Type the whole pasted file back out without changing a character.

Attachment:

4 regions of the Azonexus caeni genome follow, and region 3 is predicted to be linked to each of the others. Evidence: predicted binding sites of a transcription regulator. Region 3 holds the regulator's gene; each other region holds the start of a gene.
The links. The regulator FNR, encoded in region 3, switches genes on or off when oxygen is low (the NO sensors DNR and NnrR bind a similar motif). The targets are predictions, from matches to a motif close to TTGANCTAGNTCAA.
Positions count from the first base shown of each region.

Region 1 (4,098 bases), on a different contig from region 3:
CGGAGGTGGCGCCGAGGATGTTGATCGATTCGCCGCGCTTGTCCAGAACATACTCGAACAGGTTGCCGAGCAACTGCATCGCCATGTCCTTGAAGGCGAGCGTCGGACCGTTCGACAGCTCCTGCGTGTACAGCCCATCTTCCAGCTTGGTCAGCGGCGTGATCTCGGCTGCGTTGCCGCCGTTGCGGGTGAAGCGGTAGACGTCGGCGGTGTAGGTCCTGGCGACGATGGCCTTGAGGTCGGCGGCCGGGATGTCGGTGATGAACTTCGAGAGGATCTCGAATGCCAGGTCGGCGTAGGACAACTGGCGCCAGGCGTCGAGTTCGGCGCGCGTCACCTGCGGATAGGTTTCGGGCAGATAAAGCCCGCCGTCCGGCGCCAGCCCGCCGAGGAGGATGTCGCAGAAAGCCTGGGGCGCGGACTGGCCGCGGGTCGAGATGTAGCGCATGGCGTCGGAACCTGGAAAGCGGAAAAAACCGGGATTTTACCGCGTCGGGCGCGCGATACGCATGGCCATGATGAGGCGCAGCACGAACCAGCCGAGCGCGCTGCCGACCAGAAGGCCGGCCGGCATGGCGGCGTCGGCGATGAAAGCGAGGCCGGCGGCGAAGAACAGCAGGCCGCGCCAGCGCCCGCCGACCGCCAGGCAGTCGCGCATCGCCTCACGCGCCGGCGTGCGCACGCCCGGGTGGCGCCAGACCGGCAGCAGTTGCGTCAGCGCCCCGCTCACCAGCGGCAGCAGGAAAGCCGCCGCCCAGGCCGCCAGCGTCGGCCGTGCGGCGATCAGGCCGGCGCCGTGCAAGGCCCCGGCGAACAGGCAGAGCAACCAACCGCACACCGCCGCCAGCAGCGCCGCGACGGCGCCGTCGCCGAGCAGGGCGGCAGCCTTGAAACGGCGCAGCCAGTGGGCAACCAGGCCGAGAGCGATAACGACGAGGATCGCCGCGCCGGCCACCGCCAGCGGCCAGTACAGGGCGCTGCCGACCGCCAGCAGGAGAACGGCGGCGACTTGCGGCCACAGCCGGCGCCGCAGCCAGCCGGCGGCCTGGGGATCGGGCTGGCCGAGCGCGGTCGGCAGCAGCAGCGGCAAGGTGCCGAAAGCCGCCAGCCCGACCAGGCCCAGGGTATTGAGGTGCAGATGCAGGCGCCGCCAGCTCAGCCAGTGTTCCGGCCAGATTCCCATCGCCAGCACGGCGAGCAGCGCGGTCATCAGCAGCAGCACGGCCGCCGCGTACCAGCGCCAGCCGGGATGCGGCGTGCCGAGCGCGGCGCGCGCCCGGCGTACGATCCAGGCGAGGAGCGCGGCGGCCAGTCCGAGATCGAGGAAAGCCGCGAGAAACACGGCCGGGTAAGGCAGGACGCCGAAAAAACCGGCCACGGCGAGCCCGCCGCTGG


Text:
4 regions of the Azonexus caeni genome follow, and region 3 is predicted to be linked to each of the others. Evidence: predicted binding sites of a transcription regulator. Region 3 holds the regulator's gene; each other region holds the start of a gene.
The links. The regulator FNR, encoded in region 3, switches genes on or off when oxygen is low (the NO sensors DNR and NnrR bind a similar motif). The targets are predictions, from matches to a motif close to TTGANCTAGNTCAA.
Positions count from the first base shown of each region.

Region 1 (4,098 bases), on a different contig from region 3:
CGGAGGTGGCGCCGAGGATGTTGATCGATTCGCCGCGCTTGTCCAGAACATACTCGAACAGGTTGCCGAGCAACTGCATCGCCATGTCCTTGAAGGCGAGCGTCGGACCGTTCGACAGCTCCTGCGTGTACAGCCCATCTTCCAGCTTGGTCAGCGGCGTGATCTCGGCTGCGTTGCCGCCGTTGCGGGTGAAGCGGTAGACGTCGGCGGTGTAGGTCCTGGCGACGATGGCCTTGAGGTCGGCGGCCGGGATGTCGGTGATGAACTTCGAGAGGATCTCGAATGCCAGGTCGGCGTAGGACAACTGGCGCCAGGCGTCGAGTTCGGCGCGCGTCACCTGCGGATAGGTTTCGGGCAGATAAAGCCCGCCGTCCGGCGCCAGCCCGCCGAGGAGGATGTCGCAGAAAGCCTGGGGCGCGGACTGGCCGCGGGTCGAGATGTAGCGCATGGCGTCGGAACCTGGAAAGCGGAAAAAACCGGGATTTTACCGCGTCGGGCGCGCGATACGCATGGCCATGATGAGGCGCAGCACGAACCAGCCGAGCGCGCTGCCGACCAGAAGGCCGGCCGGCATGGCGGCGTCGGCGATGAAAGCGAGGCCGGCGGCGAAGAACAGCAGGCCGCGCCAGCGCCCGCCGACCGCCAGGCAGTCGCGCATCGCCTCACGCGCCGGCGTGCGCACGCCCGGGTGGCGCCAGACCGGCAGCAGTTGCGTCAGCGCCCCGCTCACCAGCGGCAGCAGGAAAGCCGCCGCCCAGGCCGCCAGCGTCGGCCGTGCGGCGATCAGGCCGGCGCCGTGCAAGGCCCCGGCGAACAGGCAGAGCAACCAACCGCACACCGCCGCCAGCAGCGCCGCGACGGCGCCGTCGCCGAGCAGGGCGGCAGCCTTGAAACGGCGCAGCCAGTGGGCAACCAGGCCGAGAGCGATAACGACGAGGATCGCCGCGCCGGCCACCGCCAGCGGCCAGTACAGGGCGCTGCCGACCGCCAGCAGGAGAACGGCGGCGACTTGCGGCCACAGCCGGCGCCGCAGCCAGCCGGCGGCCTGGGGATCGGGCTGGCCGAGCGCGGTCGGCAGCAGCAGCGGCAAGGTGCCGAAAGCCGCCAGCCCGACCAGGCCCAGGGTATTGAGGTGCAGATGCAGGCGCCGCCAGCTCAGCCAGTGTTCCGGCCAGATTCCCATCGCCAGCACGGCGAGCAGCGCGGTCATCAGCAGCAGCACGGCCGCCGCGTACCAGCGCCAGCCGGGATGCGGCGTGCCGAGCGCGGCGCGCGCCCGGCGTACGATCCAGGCGAGGAGCGCGGCGGCCAGTCCGAGATCGAGGAAAGCCGCGAGAAACACGGCCGGGTAAGGCAGGACGCCGAAAAAACCGGCCACGGCGAGCCCGCCGCTGG